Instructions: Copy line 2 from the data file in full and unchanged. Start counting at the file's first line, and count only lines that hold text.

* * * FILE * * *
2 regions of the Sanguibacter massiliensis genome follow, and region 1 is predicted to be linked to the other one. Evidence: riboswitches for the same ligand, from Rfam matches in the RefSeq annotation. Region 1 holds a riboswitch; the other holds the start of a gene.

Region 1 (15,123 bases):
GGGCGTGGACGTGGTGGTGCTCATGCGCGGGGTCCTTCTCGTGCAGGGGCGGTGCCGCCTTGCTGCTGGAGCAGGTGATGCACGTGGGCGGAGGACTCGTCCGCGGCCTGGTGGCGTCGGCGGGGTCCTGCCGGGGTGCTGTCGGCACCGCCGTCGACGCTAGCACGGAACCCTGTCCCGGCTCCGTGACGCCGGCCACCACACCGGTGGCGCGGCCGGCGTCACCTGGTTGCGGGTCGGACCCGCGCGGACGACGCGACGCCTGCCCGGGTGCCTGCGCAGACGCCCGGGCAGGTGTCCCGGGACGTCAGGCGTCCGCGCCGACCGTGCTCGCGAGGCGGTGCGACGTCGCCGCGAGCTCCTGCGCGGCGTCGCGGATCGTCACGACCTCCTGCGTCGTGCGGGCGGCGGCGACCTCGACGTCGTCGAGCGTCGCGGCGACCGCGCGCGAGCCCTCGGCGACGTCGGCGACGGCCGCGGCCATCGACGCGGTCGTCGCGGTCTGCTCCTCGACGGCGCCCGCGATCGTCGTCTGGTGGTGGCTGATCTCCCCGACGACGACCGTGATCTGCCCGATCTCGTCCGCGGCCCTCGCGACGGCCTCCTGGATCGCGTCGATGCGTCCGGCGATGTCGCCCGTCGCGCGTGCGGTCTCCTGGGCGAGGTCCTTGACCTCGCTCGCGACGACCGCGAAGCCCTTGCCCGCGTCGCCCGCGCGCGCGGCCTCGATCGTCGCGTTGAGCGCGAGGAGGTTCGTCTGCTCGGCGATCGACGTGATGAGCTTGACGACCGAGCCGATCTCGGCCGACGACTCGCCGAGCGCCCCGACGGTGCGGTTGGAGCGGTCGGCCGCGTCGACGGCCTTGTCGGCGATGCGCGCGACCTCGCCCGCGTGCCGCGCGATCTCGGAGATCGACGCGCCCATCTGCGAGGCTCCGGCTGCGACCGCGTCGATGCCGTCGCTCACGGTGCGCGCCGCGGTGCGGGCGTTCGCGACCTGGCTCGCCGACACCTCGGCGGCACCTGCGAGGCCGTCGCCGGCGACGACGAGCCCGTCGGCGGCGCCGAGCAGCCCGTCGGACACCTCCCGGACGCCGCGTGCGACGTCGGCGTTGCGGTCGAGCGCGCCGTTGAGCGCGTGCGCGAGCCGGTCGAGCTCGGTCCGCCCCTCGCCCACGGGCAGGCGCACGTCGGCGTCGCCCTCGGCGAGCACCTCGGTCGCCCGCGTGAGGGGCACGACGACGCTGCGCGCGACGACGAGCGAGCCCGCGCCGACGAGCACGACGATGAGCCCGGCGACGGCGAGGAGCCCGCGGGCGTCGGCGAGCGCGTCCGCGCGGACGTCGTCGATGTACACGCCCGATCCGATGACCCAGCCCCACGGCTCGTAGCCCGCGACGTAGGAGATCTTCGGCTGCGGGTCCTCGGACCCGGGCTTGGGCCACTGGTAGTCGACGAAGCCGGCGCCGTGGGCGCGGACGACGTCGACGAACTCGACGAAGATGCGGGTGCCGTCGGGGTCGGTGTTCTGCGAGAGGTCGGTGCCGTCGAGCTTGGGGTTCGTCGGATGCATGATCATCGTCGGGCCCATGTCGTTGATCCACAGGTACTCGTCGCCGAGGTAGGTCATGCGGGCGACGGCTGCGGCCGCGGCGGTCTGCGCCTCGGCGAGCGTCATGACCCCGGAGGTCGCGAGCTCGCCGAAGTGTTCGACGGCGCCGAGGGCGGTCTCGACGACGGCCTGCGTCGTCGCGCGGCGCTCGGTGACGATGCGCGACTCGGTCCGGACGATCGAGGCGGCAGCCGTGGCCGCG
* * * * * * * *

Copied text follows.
Region 1 (15,123 bases):